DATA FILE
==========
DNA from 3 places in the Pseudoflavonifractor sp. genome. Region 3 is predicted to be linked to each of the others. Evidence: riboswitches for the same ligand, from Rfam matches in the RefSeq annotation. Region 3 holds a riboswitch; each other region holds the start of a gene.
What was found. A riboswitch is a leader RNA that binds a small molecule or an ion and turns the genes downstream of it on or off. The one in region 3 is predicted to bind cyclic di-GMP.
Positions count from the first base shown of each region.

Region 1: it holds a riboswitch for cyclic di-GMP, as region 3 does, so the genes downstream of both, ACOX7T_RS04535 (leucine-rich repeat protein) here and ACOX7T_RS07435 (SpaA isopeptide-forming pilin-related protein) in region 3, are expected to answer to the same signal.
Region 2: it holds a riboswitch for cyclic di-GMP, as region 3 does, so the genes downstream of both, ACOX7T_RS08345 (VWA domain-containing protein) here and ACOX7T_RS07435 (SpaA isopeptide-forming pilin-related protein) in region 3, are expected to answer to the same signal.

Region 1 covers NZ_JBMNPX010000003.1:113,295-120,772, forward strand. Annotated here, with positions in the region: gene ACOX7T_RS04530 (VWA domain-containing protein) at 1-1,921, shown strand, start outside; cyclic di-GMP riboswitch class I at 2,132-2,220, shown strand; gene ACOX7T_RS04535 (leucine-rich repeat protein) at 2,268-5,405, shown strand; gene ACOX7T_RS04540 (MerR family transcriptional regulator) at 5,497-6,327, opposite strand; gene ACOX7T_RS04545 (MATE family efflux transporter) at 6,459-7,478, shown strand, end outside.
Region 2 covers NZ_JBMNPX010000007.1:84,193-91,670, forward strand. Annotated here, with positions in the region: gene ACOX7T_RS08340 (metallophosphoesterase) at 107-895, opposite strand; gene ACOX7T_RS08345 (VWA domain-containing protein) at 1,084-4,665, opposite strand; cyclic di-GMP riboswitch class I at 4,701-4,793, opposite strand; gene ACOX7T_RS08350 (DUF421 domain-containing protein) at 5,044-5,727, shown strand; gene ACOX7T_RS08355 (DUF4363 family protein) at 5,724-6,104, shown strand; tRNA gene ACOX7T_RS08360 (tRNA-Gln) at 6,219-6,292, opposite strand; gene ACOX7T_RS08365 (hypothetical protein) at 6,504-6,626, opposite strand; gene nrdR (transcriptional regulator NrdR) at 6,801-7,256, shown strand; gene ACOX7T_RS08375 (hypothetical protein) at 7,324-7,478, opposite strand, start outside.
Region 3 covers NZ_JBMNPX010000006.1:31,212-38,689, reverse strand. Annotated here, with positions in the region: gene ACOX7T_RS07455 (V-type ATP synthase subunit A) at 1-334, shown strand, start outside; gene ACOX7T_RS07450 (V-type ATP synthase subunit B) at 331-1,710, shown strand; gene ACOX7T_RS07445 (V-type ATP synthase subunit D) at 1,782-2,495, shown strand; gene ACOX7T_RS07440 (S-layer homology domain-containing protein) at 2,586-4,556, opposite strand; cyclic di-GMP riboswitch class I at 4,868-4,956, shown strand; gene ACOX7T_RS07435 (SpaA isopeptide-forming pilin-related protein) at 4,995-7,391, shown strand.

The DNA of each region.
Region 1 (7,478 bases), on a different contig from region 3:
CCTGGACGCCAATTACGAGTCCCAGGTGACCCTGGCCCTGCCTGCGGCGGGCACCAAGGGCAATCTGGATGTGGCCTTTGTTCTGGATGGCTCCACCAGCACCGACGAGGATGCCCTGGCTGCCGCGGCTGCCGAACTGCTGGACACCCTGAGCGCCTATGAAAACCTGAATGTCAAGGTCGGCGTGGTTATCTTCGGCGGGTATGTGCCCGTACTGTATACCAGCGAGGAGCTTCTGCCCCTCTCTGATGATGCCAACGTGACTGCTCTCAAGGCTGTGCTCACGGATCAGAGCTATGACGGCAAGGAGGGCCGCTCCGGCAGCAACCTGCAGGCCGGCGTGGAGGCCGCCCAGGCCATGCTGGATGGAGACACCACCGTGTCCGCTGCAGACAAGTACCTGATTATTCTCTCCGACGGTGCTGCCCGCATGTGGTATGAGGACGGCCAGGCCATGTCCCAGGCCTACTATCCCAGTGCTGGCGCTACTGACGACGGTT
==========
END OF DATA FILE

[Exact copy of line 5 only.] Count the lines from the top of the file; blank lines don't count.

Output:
Region 2: it holds a riboswitch for cyclic di-GMP, as region 3 does, so the genes downstream of both, ACOX7T_RS08345 (VWA domain-containing protein) here and ACOX7T_RS07435 (SpaA isopeptide-forming pilin-related protein) in region 3, are expected to answer to the same signal.